- Self-awareness, which refers to developing an understanding of one’s own cultural background and the ways in which it influences personal attitudes, values, and beliefs;
- Knowledge, which refers to learning about the worldviews of individuals from diverse cultural backgrounds; and
- Skills, which refers to utilizing culturally appropriate interventions (Sue, Arredondo, & McDavis, 1992; Sue & Sue, 2012)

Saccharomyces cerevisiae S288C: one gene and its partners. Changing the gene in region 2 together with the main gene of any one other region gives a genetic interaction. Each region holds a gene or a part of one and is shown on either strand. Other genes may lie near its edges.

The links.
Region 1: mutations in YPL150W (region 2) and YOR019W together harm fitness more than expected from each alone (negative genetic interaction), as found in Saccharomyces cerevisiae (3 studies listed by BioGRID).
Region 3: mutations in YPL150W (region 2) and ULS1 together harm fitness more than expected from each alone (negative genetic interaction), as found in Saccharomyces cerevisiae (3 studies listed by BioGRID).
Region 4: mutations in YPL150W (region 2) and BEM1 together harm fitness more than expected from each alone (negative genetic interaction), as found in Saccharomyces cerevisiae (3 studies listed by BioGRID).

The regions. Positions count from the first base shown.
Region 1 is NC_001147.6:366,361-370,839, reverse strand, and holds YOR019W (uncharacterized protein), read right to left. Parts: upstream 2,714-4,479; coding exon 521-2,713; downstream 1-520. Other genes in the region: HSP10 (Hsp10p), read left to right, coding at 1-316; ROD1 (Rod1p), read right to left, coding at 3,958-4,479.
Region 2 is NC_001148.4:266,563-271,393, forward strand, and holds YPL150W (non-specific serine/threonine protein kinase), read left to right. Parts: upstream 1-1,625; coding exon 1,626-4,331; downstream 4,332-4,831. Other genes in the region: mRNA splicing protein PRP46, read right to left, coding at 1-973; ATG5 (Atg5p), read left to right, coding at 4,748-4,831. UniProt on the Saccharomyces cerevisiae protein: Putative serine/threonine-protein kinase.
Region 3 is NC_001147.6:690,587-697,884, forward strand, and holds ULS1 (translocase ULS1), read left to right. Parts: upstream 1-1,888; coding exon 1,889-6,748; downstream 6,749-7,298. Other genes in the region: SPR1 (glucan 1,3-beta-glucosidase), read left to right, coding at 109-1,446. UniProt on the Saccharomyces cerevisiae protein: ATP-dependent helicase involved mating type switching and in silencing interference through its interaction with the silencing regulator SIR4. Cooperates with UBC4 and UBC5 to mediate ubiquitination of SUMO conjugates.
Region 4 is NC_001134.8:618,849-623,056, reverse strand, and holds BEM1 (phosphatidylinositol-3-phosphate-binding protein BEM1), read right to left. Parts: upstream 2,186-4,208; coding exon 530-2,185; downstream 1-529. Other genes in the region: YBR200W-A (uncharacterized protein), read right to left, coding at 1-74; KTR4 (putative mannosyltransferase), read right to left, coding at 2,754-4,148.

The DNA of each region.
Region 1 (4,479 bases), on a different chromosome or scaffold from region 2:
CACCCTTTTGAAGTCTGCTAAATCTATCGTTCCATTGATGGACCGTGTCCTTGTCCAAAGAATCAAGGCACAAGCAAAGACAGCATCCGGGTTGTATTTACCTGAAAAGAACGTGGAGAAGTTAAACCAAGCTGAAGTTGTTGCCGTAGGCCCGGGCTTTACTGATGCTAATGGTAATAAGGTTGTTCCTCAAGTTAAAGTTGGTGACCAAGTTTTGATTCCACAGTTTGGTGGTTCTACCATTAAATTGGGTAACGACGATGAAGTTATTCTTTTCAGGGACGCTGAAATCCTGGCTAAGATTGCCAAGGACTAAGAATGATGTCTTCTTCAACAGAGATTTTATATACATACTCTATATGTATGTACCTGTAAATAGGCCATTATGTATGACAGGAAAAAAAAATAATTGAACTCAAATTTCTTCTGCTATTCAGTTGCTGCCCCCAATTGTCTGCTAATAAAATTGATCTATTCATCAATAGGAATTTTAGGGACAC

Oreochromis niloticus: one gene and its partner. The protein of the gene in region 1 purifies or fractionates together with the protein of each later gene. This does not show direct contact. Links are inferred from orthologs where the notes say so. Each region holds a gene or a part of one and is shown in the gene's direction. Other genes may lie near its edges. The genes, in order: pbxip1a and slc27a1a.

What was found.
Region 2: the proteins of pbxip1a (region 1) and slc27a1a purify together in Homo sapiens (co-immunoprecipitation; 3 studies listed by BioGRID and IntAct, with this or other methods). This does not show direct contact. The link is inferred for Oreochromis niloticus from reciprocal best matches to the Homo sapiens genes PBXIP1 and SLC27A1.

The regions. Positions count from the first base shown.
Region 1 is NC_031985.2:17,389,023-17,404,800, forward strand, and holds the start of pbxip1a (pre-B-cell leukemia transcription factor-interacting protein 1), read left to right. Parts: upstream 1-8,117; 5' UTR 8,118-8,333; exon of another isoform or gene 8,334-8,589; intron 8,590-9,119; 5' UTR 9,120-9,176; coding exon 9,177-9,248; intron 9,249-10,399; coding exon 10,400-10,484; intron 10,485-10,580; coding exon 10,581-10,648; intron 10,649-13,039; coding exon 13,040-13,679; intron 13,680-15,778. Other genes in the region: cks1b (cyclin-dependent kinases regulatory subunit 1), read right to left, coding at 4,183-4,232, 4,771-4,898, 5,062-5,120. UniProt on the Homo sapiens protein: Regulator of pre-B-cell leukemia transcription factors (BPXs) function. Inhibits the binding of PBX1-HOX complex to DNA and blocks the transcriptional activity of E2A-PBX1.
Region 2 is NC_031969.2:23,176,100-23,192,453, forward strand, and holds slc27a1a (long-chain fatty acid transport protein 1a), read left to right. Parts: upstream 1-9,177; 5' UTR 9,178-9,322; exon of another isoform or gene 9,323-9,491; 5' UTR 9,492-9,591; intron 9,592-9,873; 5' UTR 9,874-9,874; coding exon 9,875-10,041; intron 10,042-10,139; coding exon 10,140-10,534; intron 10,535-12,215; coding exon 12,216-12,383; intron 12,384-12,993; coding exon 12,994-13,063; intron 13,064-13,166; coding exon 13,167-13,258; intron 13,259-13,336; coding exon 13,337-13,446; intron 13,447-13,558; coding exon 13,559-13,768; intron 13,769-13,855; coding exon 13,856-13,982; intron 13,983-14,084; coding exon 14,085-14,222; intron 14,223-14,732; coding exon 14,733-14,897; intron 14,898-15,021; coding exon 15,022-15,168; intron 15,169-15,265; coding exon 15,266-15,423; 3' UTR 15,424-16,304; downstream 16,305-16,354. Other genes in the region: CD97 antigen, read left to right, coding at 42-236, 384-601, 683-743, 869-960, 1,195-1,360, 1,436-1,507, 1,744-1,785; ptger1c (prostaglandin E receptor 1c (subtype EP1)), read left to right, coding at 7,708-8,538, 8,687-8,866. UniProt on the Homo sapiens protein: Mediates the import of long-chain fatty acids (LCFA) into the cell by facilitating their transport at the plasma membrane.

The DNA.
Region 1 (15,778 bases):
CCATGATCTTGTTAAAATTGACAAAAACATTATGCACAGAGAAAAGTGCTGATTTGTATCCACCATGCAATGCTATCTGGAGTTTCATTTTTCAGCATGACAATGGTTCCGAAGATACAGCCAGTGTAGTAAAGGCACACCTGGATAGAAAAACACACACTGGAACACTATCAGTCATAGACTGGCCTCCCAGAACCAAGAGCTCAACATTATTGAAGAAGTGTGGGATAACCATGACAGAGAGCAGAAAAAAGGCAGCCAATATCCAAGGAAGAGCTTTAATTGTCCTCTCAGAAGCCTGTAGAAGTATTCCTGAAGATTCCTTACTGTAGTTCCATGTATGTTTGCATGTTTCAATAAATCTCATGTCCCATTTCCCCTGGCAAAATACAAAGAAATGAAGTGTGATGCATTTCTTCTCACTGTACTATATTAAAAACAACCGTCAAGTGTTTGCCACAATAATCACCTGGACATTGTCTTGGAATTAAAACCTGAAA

Though each component is important in conceptualization, there is often an assumption of mastery. Rather than a focus on achieving cultural competence, discourse has shifted to cultural humility. In psychology, cultural humility has been defined as the “ability to maintain an interpersonal stance that is other-oriented (or open to the other) in relation to aspects of cultural identity that are most important to the client” (Hook, Davis, Owen, Worthington, & Utsey, 2013, p. 354). Hook and colleagues note that culturally humble therapists “rarely assume competence,” but rather strive to understand the client’s intersecting identities and how those identities affect the therapeutic alliance. Cultural humility is a lifelong process of self-exploration and openness of understanding others. Thus, some theorists have added cultural humility as a component of multicultural orientation (Owen, 2013). Dr. King stated, “For social scientists, the opportunity to serve in a life-giving purpose is a humanist challenge of rare distinction... Social scientists, in the main, are fortunate to be able to extirpate evil, not to invent it” (King, 1968, p. 180).